- Faster buffer clearing: Has an SD card interface that supports the UHS-I standard.
Advantages of the Sony Cyber-shot DSC-H300:
- Ready to shoot: Comes with an integrated lens, while the 645Z requires a separate lens.
- More compact: Is smaller (128x89mm vs 156x117mm) and will fit more readily into a bag.
- Less heavy: Has a lower weight even though it has a lens built in (unlike the 645Z).
- Sharper images: Has stabilization technology built-in to reduce the impact of hand-shake.
- Easier fill-in: Has a small integrated flash to brighten shadows of backlit subjects.
- Easier file upload: Has wifi built in for automatic backup or image transfer to the web.
- More affordable: Was introduced at a lower price, despite coming with a built-in lens.
If the count of individual advantages (bullet points above) is taken as a guide, the 645Z is the clear winner of the match-up (23 : 7 points). However, the pertinence of the various camera strengths will differ across photographers, so that you might want to weigh individual camera traits according to their importance for your own imaging needs before making a camera decision. A professional wedding photographer will view the differences between cameras in a way that diverges from the perspective of a travel photog, and a person interested in cityscapes has distinct needs from a macro shooter. Hence, the decision which camera is best and worth buying is often a very personal one.
How about other alternatives? Do the specifications of the Pentax 645Z and the Sony H300 place the cameras among the top in their class? Find out in the latest Best DSLR Camera and Best Superzoom Camera listings whether the two cameras rank among the cream of the crop.
In any case, while the comparison of the spec-sheets of cameras can offer a general idea of their imaging potential, it says little about, for example, the shooting experience and imaging performance of the 645Z and the H300 in practical situations. User reviews, such as those found at amazon, can sometimes inform about these issues, but such feedback is often incomplete, inconsistent, and biased.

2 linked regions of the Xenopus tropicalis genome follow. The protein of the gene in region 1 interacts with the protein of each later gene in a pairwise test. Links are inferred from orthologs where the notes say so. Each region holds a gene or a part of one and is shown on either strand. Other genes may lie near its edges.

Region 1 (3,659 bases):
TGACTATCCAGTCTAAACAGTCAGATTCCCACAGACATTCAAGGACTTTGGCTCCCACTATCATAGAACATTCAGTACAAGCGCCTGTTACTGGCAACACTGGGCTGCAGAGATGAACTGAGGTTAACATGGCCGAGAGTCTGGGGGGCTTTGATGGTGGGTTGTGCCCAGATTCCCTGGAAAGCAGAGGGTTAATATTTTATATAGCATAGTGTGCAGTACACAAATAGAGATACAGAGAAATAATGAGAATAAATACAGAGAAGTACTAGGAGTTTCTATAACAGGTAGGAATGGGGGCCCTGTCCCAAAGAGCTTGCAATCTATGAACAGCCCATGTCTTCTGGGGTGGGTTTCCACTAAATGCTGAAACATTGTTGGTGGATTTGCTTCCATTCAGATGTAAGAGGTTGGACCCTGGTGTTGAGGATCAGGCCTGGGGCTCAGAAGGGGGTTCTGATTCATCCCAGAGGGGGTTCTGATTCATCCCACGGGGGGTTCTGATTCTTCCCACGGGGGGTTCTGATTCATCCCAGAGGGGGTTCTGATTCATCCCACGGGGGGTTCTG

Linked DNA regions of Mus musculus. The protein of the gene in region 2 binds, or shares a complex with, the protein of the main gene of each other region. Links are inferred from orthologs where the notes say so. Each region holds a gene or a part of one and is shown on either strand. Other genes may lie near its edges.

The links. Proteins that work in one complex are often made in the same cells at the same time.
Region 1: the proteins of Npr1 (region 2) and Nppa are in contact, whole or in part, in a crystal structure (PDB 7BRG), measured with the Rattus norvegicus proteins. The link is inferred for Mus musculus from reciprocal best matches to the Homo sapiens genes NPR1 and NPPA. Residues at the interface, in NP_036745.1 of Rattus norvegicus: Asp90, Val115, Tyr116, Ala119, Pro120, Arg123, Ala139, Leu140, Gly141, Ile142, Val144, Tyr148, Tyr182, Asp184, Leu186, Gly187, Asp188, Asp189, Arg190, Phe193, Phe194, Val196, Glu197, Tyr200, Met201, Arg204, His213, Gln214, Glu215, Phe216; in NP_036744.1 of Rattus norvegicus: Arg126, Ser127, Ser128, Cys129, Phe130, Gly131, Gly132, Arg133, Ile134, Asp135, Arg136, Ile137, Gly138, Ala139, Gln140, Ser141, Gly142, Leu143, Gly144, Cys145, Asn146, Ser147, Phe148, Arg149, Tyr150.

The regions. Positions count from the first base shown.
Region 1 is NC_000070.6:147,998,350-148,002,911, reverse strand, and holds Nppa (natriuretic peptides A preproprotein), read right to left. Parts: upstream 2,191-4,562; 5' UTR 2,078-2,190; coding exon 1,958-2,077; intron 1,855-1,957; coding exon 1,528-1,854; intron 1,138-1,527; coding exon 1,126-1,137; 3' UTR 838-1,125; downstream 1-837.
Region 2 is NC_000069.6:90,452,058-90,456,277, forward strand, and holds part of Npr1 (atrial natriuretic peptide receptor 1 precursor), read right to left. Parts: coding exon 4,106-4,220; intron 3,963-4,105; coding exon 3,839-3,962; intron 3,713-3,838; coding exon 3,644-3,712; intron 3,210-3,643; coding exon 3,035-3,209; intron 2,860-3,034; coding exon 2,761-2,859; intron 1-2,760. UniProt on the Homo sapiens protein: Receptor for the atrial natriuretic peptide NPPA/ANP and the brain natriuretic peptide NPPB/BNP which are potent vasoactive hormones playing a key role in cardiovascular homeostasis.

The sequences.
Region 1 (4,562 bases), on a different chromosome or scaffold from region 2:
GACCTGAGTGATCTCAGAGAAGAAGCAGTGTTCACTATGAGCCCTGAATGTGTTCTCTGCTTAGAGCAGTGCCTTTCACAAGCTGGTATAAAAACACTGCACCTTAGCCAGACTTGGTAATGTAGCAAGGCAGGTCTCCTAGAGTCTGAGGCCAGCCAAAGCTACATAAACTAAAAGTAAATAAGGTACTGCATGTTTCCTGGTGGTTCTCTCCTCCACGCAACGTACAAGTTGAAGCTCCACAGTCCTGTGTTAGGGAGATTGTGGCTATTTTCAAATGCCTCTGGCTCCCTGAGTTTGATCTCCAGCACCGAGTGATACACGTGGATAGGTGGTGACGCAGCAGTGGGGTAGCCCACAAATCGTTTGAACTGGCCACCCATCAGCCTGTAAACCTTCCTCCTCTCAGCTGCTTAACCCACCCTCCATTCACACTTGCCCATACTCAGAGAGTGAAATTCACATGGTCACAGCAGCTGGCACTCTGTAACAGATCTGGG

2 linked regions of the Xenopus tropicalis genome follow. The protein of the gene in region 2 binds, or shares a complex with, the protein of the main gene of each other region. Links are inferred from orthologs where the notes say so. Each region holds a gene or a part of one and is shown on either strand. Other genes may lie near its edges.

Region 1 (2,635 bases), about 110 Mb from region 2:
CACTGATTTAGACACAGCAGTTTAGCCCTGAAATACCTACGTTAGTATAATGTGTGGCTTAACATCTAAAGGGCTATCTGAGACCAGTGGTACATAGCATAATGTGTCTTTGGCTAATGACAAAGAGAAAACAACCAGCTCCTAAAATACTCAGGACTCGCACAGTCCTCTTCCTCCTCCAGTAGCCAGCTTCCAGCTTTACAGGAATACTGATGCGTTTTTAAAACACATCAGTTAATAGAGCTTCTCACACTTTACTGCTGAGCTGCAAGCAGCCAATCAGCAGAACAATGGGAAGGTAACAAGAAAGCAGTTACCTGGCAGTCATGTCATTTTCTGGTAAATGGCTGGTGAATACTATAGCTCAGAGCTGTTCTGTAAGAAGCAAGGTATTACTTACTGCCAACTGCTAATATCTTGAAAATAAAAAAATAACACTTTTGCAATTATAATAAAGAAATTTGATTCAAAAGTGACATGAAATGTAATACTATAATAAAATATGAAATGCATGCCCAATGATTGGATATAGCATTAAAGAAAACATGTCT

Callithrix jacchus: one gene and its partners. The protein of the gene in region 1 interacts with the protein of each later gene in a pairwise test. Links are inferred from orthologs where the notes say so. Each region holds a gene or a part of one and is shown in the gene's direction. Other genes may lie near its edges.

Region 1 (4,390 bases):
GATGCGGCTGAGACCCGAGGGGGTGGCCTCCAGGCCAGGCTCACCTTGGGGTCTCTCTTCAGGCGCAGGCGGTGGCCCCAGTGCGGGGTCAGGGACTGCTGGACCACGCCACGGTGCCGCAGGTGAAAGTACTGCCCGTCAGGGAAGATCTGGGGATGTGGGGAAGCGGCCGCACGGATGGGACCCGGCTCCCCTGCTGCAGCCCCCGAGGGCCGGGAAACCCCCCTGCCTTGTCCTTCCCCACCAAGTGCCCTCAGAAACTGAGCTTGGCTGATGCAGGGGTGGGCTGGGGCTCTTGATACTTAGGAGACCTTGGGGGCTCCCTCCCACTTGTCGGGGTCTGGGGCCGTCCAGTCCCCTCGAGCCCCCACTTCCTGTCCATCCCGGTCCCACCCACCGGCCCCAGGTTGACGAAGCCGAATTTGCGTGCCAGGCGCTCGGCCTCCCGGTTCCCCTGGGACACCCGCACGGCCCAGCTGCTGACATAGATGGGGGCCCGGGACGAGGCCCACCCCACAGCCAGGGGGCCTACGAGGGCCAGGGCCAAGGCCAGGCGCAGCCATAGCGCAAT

This is why expert reviews are important. The table below provides a synthesis of the camera assessments of some of the best known photo-gear review sites (cameralabs, dpreview, ephotozine, imaging-resource, and photographyblog). As can be seen, the professional reviewers agree in many cases on the quality of different cameras, but sometimes their assessments diverge, reinforcing the earlier point that a camera decision is often a very personal choice.
|Pentax 645Z||..||..||4.5/5||5/5||5/5||Apr 2014||8,499|
|Sony H300||+||..||4.5/5||..||4/5||Feb 2014||219|
|Canon 1D X Mark II||..||89/100||4.5/5||5/5||4.5/5||Feb 2016||5,999|
|Canon 5DS||+||83/100||4.5/5||5/5||4.5/5||Feb 2015||3,699|
|Canon 5DS R||+||83/100||5/5||5/5||4.5/5||Feb 2015||3,699|
|Hasselblad X1D||o||81/100||..||..||4/5||Jun 2016||8,995|
|Leica Q Typ 116||..||80/100||4.5/5||..||4.5/5||Jun 2015||4,249|
|Leica SL||..||84/100||4.5/5||4/5||4/5||Oct 2015||7,450|
|Nikon D850||+ +||89/100||4.5/5||5/5||5/5||Jul 2017||3,299|
|Nikon D5||..||89/100||4.5/5||5/5||5/5||Jan 2016||6,499|
|Nikon D7200||+ +||84/100||4.5/5||4/5||4.5/5||Mar 2015||1,199|
|Nikon D4S||..||..||4.5/5||5/5||4.5/5||Feb 2014||6,499|
|Pentax 645D||..||..||..||4.5/5||..||Mar 2010||9,995|
|Sony RX100 IV||+ +||85/100||4/5||4.5/5||4.5/5||Jun 2015||999|
|Sony HX400V||+ +||..||4/5||..||4/5||Feb 2014||499|
|Sony H400||o||..||3.5/5||..||3.5/5||Feb 2014||319|
|Sony H200||..||..||3.5/5||..||3.5/5||Jan 2013||249|